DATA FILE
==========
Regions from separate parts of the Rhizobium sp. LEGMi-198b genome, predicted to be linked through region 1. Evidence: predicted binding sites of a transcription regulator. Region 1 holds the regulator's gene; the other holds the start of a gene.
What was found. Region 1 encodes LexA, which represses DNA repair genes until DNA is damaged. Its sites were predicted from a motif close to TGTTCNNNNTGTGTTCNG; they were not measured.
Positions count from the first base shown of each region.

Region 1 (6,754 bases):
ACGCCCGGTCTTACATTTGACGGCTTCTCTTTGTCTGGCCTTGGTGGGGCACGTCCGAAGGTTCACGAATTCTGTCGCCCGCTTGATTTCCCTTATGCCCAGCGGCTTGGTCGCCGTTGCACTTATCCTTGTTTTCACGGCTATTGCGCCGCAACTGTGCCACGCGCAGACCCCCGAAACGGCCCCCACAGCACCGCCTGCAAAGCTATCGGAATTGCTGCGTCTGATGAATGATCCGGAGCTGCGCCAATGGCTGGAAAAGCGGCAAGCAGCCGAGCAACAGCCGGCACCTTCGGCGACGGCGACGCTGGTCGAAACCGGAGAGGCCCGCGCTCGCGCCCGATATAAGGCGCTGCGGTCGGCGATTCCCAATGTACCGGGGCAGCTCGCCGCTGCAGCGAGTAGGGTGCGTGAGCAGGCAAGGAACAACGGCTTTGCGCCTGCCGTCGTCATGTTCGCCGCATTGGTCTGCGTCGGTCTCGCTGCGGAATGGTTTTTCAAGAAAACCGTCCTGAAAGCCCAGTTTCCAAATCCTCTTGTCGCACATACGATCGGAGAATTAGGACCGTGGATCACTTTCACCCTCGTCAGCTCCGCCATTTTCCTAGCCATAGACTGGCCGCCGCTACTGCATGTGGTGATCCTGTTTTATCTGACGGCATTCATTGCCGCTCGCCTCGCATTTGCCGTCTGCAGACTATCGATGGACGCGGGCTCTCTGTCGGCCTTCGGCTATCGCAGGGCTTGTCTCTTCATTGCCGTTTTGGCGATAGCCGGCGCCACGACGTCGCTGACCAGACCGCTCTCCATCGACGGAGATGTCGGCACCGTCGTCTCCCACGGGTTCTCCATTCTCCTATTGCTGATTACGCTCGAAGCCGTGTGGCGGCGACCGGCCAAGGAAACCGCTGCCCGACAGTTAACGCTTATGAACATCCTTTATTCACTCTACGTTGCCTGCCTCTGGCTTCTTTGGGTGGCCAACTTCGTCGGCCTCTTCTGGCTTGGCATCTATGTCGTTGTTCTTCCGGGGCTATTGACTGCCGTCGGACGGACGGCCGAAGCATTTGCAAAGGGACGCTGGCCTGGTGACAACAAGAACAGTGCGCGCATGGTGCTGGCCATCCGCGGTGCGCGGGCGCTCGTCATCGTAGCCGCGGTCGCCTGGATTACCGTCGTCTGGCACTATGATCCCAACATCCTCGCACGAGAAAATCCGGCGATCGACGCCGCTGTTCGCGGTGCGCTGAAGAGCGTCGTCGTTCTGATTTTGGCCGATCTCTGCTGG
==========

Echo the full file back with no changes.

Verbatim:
Regions from separate parts of the Rhizobium sp. LEGMi-198b genome, predicted to be linked through region 1. Evidence: predicted binding sites of a transcription regulator. Region 1 holds the regulator's gene; the other holds the start of a gene.
What was found. Region 1 encodes LexA, which represses DNA repair genes until DNA is damaged. Its sites were predicted from a motif close to TGTTCNNNNTGTGTTCNG; they were not measured.
Positions count from the first base shown of each region.

Region 1 (6,754 bases):
ACGCCCGGTCTTACATTTGACGGCTTCTCTTTGTCTGGCCTTGGTGGGGCACGTCCGAAGGTTCACGAATTCTGTCGCCCGCTTGATTTCCCTTATGCCCAGCGGCTTGGTCGCCGTTGCACTTATCCTTGTTTTCACGGCTATTGCGCCGCAACTGTGCCACGCGCAGACCCCCGAAACGGCCCCCACAGCACCGCCTGCAAAGCTATCGGAATTGCTGCGTCTGATGAATGATCCGGAGCTGCGCCAATGGCTGGAAAAGCGGCAAGCAGCCGAGCAACAGCCGGCACCTTCGGCGACGGCGACGCTGGTCGAAACCGGAGAGGCCCGCGCTCGCGCCCGATATAAGGCGCTGCGGTCGGCGATTCCCAATGTACCGGGGCAGCTCGCCGCTGCAGCGAGTAGGGTGCGTGAGCAGGCAAGGAACAACGGCTTTGCGCCTGCCGTCGTCATGTTCGCCGCATTGGTCTGCGTCGGTCTCGCTGCGGAATGGTTTTTCAAGAAAACCGTCCTGAAAGCCCAGTTTCCAAATCCTCTTGTCGCACATACGATCGGAGAATTAGGACCGTGGATCACTTTCACCCTCGTCAGCTCCGCCATTTTCCTAGCCATAGACTGGCCGCCGCTACTGCATGTGGTGATCCTGTTTTATCTGACGGCATTCATTGCCGCTCGCCTCGCATTTGCCGTCTGCAGACTATCGATGGACGCGGGCTCTCTGTCGGCCTTCGGCTATCGCAGGGCTTGTCTCTTCATTGCCGTTTTGGCGATAGCCGGCGCCACGACGTCGCTGACCAGACCGCTCTCCATCGACGGAGATGTCGGCACCGTCGTCTCCCACGGGTTCTCCATTCTCCTATTGCTGATTACGCTCGAAGCCGTGTGGCGGCGACCGGCCAAGGAAACCGCTGCCCGACAGTTAACGCTTATGAACATCCTTTATTCACTCTACGTTGCCTGCCTCTGGCTTCTTTGGGTGGCCAACTTCGTCGGCCTCTTCTGGCTTGGCATCTATGTCGTTGTTCTTCCGGGGCTATTGACTGCCGTCGGACGGACGGCCGAAGCATTTGCAAAGGGACGCTGGCCTGGTGACAACAAGAACAGTGCGCGCATGGTGCTGGCCATCCGCGGTGCGCGGGCGCTCGTCATCGTAGCCGCGGTCGCCTGGATTACCGTCGTCTGGCACTATGATCCCAACATCCTCGCACGAGAAAATCCGGCGATCGACGCCGCTGTTCGCGGTGCGCTGAAGAGCGTCGTCGTTCTGATTTTGGCCGATCTCTGCTGG